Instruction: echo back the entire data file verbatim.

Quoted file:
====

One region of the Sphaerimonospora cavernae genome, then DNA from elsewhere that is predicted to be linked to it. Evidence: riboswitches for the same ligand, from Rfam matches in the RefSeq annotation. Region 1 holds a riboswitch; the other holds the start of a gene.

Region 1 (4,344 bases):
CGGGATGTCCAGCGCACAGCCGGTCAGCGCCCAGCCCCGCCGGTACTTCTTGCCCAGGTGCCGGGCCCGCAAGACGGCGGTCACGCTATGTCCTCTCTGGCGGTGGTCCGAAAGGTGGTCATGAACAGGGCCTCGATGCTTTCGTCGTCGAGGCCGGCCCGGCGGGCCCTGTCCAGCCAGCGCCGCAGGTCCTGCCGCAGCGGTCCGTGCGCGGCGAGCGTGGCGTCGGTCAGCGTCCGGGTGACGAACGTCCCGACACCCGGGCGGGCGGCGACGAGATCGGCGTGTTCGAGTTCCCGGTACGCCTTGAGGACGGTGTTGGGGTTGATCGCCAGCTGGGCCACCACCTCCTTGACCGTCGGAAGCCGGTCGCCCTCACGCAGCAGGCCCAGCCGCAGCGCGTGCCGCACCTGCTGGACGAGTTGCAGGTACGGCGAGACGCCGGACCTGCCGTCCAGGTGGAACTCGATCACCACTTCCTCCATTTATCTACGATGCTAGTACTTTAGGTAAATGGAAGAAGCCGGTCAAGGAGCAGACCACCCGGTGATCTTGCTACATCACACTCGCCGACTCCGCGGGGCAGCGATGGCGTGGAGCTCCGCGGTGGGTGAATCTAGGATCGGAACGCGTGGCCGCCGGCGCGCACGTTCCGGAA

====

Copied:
One region of the Sphaerimonospora cavernae genome, then DNA from elsewhere that is predicted to be linked to it. Evidence: riboswitches for the same ligand, from Rfam matches in the RefSeq annotation. Region 1 holds a riboswitch; the other holds the start of a gene.

Region 1 (4,344 bases):
CGGGATGTCCAGCGCACAGCCGGTCAGCGCCCAGCCCCGCCGGTACTTCTTGCCCAGGTGCCGGGCCCGCAAGACGGCGGTCACGCTATGTCCTCTCTGGCGGTGGTCCGAAAGGTGGTCATGAACAGGGCCTCGATGCTTTCGTCGTCGAGGCCGGCCCGGCGGGCCCTGTCCAGCCAGCGCCGCAGGTCCTGCCGCAGCGGTCCGTGCGCGGCGAGCGTGGCGTCGGTCAGCGTCCGGGTGACGAACGTCCCGACACCCGGGCGGGCGGCGACGAGATCGGCGTGTTCGAGTTCCCGGTACGCCTTGAGGACGGTGTTGGGGTTGATCGCCAGCTGGGCCACCACCTCCTTGACCGTCGGAAGCCGGTCGCCCTCACGCAGCAGGCCCAGCCGCAGCGCGTGCCGCACCTGCTGGACGAGTTGCAGGTACGGCGAGACGCCGGACCTGCCGTCCAGGTGGAACTCGATCACCACTTCCTCCATTTATCTACGATGCTAGTACTTTAGGTAAATGGAAGAAGCCGGTCAAGGAGCAGACCACCCGGTGATCTTGCTACATCACACTCGCCGACTCCGCGGGGCAGCGATGGCGTGGAGCTCCGCGGTGGGTGAATCTAGGATCGGAACGCGTGGCCGCCGGCGCGCACGTTCCGGAA